• If you have more than about 1000 files in one folder, distribute them over a number of subfolders. The best performance will be when the number of subfolders is the square root of the total number of files (eg, for 1 million files, 1000 subfolders each containing 1000 files)


  • The backup regime on /archive is optimized for small numbers of large files - 1000 files of 1kb each take 1000 times as long to backup as 1 file of 1MB! Too many small files can prevent the backup from completing in time
    • when archiving a collection of small files, please tar the files first. You can send a collection of files to /archive with the command:

      And fetch it again with:

/scratch Policy

The /scratch storage system is a shared resource that needs to run as efficiently as possible for the benefit of all.  All HPC account holders have a /scratch disk space quota of 5TB and inode quota of 1 million. There is no system backup for data in /scratch, it is the user's responsibility to back up data. We cannot recover any data in /scratch, including files lost to system crashes or hardware failure so it is important to make copies of your important data regularly.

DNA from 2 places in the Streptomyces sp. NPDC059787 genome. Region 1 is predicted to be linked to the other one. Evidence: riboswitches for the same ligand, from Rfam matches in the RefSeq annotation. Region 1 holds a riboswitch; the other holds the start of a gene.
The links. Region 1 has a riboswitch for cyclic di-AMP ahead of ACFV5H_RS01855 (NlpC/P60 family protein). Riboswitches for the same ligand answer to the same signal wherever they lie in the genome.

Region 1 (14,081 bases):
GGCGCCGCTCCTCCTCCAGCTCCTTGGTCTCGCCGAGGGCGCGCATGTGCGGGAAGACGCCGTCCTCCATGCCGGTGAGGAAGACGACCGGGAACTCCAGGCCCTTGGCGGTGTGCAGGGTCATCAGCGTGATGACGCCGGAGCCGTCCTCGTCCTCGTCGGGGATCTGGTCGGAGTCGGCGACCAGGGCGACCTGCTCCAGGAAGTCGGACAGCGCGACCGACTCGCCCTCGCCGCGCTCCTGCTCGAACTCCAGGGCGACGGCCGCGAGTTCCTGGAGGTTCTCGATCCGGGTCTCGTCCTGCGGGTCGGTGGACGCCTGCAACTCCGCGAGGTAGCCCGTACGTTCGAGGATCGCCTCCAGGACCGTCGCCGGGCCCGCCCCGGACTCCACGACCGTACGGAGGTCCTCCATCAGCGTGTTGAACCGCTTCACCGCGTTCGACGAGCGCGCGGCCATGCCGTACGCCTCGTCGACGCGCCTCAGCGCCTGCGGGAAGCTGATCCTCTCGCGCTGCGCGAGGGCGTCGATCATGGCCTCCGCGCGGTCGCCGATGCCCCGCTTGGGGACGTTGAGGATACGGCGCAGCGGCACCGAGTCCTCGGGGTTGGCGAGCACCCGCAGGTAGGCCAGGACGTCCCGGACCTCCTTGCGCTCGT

• All inactive files older than 60 days will be removed.  It is a policy violation to use scripts to change the file access time. Any user found to be violating this policy will have their user's HPC account locked. A second violation may result in your HPC account being turned off.  
  • We strongly urge users to regularly clean up their data in /scratch to decrease /scratch usage by backing up files you need to retain either on /archive or elsewhere. 
  • All users will be asked to do cleanup if total /scratch usage is above 75%, which will decrease the scratch file system performance.
  • We retain the right to clean up files on /scratch at any time if it is needed to improve system performance.

There are some recommendations:

  • Do not put important source code, scripts, libraries, executables in /scratch. These important files should be stored in /home.